replacement rollers for ADANA HQ/QH

hi there
I am a complete newbie here
and before making the plunge to get a press (finally!!!)

I wanted to ask the community about replacement rollers

the press I wanna get - finallY!!!!

is an Adana Quatro HQ/QH
but in the never-ending list of things to do
replacement rollers are yet another thing I need to resolve

can anyone help with letting me know how this can be found?
in the UK if possible?
many thanks in advance

(image found from Flickr - hope it is ok to use - just want to make sure we have teh same one in mind here)

image: adana quatro hq-qh.jpg

adana quatro hq-qh.jpg

Log in to reply   7 replies so far

I’m certain the rollers can be sourced at Caslon, Ltd. ( as they are involved in re-manufacturing the presses and carry some spare parts for the Adana presses. They are in St. Albans..

If you have the roller cores (shafts) of an old, worn set, you may find other companies who can recover them for you.

John Henry
Cedar Creek Press

Caslon can indeed supply replacement rollers for the Horizontal Quarto press but John Ryder, in his book “Printing for Pleasure” recommends removing the rollers and using a hand-brayer instead for best results.

There is another good address in the UK: Elli Evans.
Check out our website of Drukwerk in de Marge for an extensive and growing list European suppliers and manuals etc.:

Better to spend your money on a large diameter breyer. I have an early model as written about by Ryder and it is a lot easier to leave the ink roller off and use the disk as the ink table. Inking is dependent on the weight of the roller mechanism and as the rollers are not pulled into the type as on the Adana platens any slight uneveness in the forme will give a patchy result.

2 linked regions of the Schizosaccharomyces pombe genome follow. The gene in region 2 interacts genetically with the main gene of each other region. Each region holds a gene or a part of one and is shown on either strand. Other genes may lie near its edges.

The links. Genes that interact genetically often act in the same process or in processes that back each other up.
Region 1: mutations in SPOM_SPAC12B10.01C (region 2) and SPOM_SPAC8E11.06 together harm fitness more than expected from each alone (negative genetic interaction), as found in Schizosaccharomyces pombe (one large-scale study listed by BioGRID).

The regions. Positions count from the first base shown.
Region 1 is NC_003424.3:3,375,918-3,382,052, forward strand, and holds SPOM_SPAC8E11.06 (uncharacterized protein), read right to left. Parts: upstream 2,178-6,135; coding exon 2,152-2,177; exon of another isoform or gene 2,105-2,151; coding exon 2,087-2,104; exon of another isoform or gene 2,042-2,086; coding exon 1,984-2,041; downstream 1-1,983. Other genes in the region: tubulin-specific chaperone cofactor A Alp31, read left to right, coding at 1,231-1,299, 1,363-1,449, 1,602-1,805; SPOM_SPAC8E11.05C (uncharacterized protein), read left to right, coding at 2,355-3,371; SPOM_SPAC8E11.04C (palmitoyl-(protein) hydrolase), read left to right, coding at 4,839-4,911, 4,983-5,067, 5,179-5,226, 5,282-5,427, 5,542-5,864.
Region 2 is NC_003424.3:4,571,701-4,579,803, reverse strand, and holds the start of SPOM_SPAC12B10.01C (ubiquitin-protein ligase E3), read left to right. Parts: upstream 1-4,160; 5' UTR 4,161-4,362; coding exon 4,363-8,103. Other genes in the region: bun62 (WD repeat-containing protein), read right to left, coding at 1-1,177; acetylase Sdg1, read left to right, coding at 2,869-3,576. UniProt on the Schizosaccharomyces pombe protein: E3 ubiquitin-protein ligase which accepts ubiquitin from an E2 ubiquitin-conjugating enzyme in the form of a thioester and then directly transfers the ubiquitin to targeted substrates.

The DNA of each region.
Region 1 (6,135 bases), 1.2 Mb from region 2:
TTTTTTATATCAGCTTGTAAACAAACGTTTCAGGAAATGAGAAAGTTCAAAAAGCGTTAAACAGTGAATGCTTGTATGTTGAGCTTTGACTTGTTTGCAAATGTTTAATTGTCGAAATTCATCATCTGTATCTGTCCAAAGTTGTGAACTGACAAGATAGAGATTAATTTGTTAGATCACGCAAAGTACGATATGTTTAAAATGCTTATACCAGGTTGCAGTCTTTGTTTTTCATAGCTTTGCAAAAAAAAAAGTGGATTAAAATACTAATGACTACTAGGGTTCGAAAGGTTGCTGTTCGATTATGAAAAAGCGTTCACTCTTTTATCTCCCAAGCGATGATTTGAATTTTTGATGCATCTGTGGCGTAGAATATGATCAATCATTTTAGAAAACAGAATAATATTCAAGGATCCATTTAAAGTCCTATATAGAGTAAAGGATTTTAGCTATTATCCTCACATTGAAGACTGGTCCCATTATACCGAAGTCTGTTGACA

For the quarto flatbed, indeed John Ryders book ”Printing for Pleasure” is the thing to read. When I had a QFB I found the roller guides were not much good, the rollers tended to come off sideways. So always used a brayer. . Otherwise an excellent press for very short runs. also roller bearers are helpful, if the sheet size allows, assuming you get a brayer around 8 inches wide.

Also to note that the QFB came in at least 2 versions, a flat tin ink slab and a single roller, and a later, better model with rotating disc ink slab, having two forme rollers.

I have a HQ or QH like the photo, which had poor rollers when I got it. I measured the trucks, or “runners” in UK, carefully and had a pair of rollers made on the old cores by Ramco. I got relatively soft ones as the only pressure of the rollers against the type is gravity. I printed a small book as my first project on the press, 48pp in an edition of 150 using the machine’s roller system for inking, and its printing quality was quite satisfactory to me. Ryder was right.